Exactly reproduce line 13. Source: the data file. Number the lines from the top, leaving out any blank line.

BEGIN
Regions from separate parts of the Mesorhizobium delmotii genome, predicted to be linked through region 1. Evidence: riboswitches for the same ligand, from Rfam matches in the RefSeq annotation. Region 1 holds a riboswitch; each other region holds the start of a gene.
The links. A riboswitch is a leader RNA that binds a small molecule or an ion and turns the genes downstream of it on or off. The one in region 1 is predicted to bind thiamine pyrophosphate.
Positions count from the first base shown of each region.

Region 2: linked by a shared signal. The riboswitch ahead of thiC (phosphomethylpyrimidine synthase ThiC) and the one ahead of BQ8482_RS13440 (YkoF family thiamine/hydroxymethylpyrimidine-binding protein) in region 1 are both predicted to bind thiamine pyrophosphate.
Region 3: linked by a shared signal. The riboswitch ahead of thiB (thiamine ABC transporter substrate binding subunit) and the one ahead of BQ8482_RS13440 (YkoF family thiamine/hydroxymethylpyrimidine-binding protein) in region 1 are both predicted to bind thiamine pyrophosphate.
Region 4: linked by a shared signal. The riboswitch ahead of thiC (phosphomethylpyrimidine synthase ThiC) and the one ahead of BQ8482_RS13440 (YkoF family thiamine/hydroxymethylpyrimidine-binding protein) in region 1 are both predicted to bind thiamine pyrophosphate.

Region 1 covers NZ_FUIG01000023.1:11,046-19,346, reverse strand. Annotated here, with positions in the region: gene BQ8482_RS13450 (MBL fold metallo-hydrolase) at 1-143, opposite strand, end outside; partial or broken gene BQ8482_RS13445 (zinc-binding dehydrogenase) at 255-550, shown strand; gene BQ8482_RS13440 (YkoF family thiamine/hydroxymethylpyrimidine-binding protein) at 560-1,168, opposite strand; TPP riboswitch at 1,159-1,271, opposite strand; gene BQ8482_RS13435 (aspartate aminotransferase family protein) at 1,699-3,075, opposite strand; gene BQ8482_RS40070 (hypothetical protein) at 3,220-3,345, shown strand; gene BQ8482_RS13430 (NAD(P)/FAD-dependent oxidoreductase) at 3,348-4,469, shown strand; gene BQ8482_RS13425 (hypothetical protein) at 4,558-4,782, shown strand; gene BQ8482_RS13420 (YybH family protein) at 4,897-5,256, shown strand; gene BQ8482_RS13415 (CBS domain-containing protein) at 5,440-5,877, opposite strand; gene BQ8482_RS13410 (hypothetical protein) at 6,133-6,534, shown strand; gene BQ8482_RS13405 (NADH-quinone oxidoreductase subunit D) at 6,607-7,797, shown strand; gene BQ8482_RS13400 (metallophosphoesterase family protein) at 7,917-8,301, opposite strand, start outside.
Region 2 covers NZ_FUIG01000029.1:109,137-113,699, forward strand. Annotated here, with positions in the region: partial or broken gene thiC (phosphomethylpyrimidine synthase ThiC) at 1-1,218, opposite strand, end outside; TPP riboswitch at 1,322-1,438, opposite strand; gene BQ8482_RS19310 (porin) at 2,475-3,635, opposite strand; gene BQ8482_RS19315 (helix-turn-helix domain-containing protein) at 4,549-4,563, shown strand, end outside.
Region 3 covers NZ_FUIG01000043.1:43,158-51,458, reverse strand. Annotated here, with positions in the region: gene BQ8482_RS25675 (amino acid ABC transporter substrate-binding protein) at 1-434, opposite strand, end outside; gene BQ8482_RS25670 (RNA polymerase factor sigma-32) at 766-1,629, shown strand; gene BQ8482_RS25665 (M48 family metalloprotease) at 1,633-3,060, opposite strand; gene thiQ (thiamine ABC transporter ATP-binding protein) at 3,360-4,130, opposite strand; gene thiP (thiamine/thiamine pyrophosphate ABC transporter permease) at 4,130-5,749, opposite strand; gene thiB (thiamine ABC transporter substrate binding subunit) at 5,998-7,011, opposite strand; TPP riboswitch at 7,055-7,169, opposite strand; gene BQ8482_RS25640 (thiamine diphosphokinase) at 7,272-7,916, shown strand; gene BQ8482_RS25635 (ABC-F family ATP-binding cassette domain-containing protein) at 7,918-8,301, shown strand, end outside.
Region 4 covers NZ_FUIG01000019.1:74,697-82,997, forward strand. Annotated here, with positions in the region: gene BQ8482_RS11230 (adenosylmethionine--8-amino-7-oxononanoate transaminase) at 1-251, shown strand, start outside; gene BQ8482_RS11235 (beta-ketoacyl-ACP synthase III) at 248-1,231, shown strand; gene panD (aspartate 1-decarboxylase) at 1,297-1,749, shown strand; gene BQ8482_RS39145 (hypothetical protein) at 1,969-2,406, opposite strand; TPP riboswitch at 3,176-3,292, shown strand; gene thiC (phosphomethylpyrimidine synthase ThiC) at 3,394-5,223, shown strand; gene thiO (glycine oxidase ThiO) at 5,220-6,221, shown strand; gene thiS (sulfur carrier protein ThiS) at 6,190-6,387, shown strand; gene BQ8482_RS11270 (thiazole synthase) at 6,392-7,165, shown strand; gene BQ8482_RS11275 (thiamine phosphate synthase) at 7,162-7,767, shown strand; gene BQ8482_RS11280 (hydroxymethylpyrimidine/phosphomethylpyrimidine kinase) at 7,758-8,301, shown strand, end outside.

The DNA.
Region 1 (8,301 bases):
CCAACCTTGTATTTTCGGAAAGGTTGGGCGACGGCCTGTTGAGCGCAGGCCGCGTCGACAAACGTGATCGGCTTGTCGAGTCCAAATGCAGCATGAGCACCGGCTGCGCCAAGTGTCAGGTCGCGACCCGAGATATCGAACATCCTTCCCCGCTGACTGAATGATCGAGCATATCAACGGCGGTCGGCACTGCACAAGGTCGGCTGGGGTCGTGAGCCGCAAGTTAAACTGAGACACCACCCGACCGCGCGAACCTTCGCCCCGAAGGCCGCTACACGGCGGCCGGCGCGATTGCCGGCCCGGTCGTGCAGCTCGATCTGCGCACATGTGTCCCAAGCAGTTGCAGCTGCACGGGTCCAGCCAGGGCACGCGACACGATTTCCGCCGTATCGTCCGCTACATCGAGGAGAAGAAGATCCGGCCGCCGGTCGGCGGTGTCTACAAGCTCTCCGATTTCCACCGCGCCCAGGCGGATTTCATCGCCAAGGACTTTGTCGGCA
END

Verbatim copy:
CCAACCTTGTATTTTCGGAAAGGTTGGGCGACGGCCTGTTGAGCGCAGGCCGCGTCGACAAACGTGATCGGCTTGTCGAGTCCAAATGCAGCATGAGCACCGGCTGCGCCAAGTGTCAGGTCGCGACCCGAGATATCGAACATCCTTCCCCGCTGACTGAATGATCGAGCATATCAACGGCGGTCGGCACTGCACAAGGTCGGCTGGGGTCGTGAGCCGCAAGTTAAACTGAGACACCACCCGACCGCGCGAACCTTCGCCCCGAAGGCCGCTACACGGCGGCCGGCGCGATTGCCGGCCCGGTCGTGCAGCTCGATCTGCGCACATGTGTCCCAAGCAGTTGCAGCTGCACGGGTCCAGCCAGGGCACGCGACACGATTTCCGCCGTATCGTCCGCTACATCGAGGAGAAGAAGATCCGGCCGCCGGTCGGCGGTGTCTACAAGCTCTCCGATTTCCACCGCGCCCAGGCGGATTTCATCGCCAAGGACTTTGTCGGCA